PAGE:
“News of the rescue raced through the small town of Santa Barbara. Residents flocked to see her at Nidever’s home. But no local Indian could decipher her dialect. Some scholars would later contend that this proved she was a descendant of the Alaskan otter hunters. At Schwartz’s suggestion, however, a UCLA linguistics professor recently investigated, focusing on four words the woman spoke to one of her rescuers. The linguist’s study suggests that the woman’s language was similar to those of natives closer to San Diego and the southern Channel Islands – Gabrieleño or Luiseño – evidence that the woman was a native Nicoleño. The last of a once-thriving culture.

Language gap aside, the woman was gregarious and clearly enjoyed the attention, singing and dancing for her audiences. She marveled at horses, ox carts, clothes and mostly the food, gorging on fresh fruit.

But in a twist out of Greek tragedy, the woman whom the mission named Juana Maria came down with dysentery and within two weeks of leaving the island, she died.

“She lasted 18 years on an island by herself but only two weeks when she got back to ‘civilization,’ “ says John Johnson, archeology curator at the Santa Barbara Museum of Natural History and an expert on local Native American cultures. “There’s a lesson there.”  source

(note: some reports say two weeks, some seven~LL)

Reports say she died of dysentery, but I suspect it’s more likely she died of a broken heart.

She died in 1853 only six or seven weeks after her “rescue”. A priest from the mission baptized her conditionally on her deathbed and gave her the name Juana Maria. Scott O’Dell named her Karana, although her real name was never learned. She was buried at the Mission Santa Barbara, in an unmarked group grave used for Indians at the time. Her burial is recorded in the book of burials of Santa Barbara Mission by Father Gonzales Rubio, as entry # 1183. It reads:

“On October 19, 1853 I gave ecclesiastical burial in the cemetery to the remains of Juana Maria, the Indian woman brought from San Nicolas Island and, since there was no one who could understand her language, she was baptized conditionally by Fr. Sanchez.”

In 1928 the DAR placed a plaque in her honor in the courtyard at the Santa Barbara Mission. It is the last thing you see, as you leave the mission’s cemetary.  source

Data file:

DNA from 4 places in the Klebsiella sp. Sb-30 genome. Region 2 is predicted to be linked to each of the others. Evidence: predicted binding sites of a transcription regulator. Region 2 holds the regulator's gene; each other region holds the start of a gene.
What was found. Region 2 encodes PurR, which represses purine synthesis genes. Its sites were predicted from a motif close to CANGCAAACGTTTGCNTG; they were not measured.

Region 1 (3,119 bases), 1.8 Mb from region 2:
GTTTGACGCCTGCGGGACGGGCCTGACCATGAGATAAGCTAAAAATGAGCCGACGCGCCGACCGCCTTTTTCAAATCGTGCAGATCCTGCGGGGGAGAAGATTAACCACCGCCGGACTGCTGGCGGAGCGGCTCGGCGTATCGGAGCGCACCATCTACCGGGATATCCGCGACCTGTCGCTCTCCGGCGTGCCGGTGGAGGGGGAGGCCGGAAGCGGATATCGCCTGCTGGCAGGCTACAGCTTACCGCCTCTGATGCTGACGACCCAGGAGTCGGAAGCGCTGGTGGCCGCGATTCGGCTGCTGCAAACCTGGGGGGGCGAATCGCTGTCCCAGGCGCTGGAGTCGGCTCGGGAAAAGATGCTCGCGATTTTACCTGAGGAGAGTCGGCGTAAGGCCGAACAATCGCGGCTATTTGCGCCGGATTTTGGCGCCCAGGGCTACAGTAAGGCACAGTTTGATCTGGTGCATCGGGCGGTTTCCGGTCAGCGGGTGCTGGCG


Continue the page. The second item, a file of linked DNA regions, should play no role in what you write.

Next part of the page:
In recent days, Arizona has passed a law to enact a police state, some call it, rightly, an ethnic cleansing.

Who decides that another human being is illegal?

In Oklahoma, they just enacted a new law, through a convoluted twisting of our democratic process, to rescue poor ignorant women from themselves by requiring all women to undergo an ultrasound and listen to a detailed description of the fetus before getting an abortion.

Who decides these rescues?

Hattip to clarknt67 doing a bang up job at GOS and Lt. Dan Choi {EDIT: see link for info about tonight from Cambridge} for their advocacy re DADT Repeal and other gay/human rights and that current battle.

Who decides who is worthy to fight and die “to defend his or her country”? And how, by what criteria?

How many more will die in the name of rescuing the chosen few, the privileged ones, the favored ones, the supposedly moral righteous ones … Who decides this?

Seems to me we are worse than lost.  We are marooned. What kind of a democracy is this where all the power is held by the wealthy and immoral few? Its no wonder we, the people, feel stranded, isolated, adrift. Powerless.

However will we greet the coming waves of climate refugees?

In 2005, they were already saying:   This is a disaster in the making.

Environmental degradation around the world is creating a new category of people known as “environmental refugees,” a United Nations group says.

What’s more, the refugees’ ranks are growing rapidly.

There are at least 20 million environmental refugees worldwide, the group says-more than those displaced by war and political repression combined.

“More and more people live in more and more vulnerable circumstances,” said Anthony Oliver-Smith, a University of Florida anthropologist who is a member of the UN group. “When disaster hits, their ability to rebuild will be minimal, and they are forced to leave.”

Oliver-Smith is with the Institute for Environment and Human Security (UNU-EHS), a group of experts affiliated with the United Nations University in Bonn, Germany, that is studying the issue.

By 2010 the number of environmental refugees could grow to 50 million, the UNU-EHS predicts. According to other estimates, there could be as many as 150 million by 2050.

That’s why nations and aid groups urgently need to recognize and help this new category of refugee, UNU-EHS says.

But helping them first requires a clear definition of what exactly constitutes an environmental refugee.

How you define somebody can be an issue of life and death for them,” Oliver-Smith said.

Who will decide?

“We have to recognize the complexity of this issue,” said Oliver-Smith. “We can’t simply draw a line and say, You’re an economic migrant and you’re a political refugee. This is what we’ve done, and I think it’s created a great injustice.”

Once this new class of refugee is defined, the UN experts say, work can begin on providing them with aid.

Who decides who gets booted off the island of humanity?

Me? You? Or … Them?

crossposted at Wild Wild Left

OTW = Off The Wall, my Thursday series, the launch of which is here and will be updated soon with links to all the subsequent issues (I promise!)

a few ed. notes:

~ hattip to Shaharazade for the spark.

~ Yes, I did study with Oliver-Smith at UF, one course in the late 70’s, and it was just serendipidity that I google-stumbled on to that piece that quotes him. I believe he recently retired actually.

~ for a another photo of a woman who may possibly resemble “Karana” might have looked like on her island, see here.

~ a few additional sources… coming.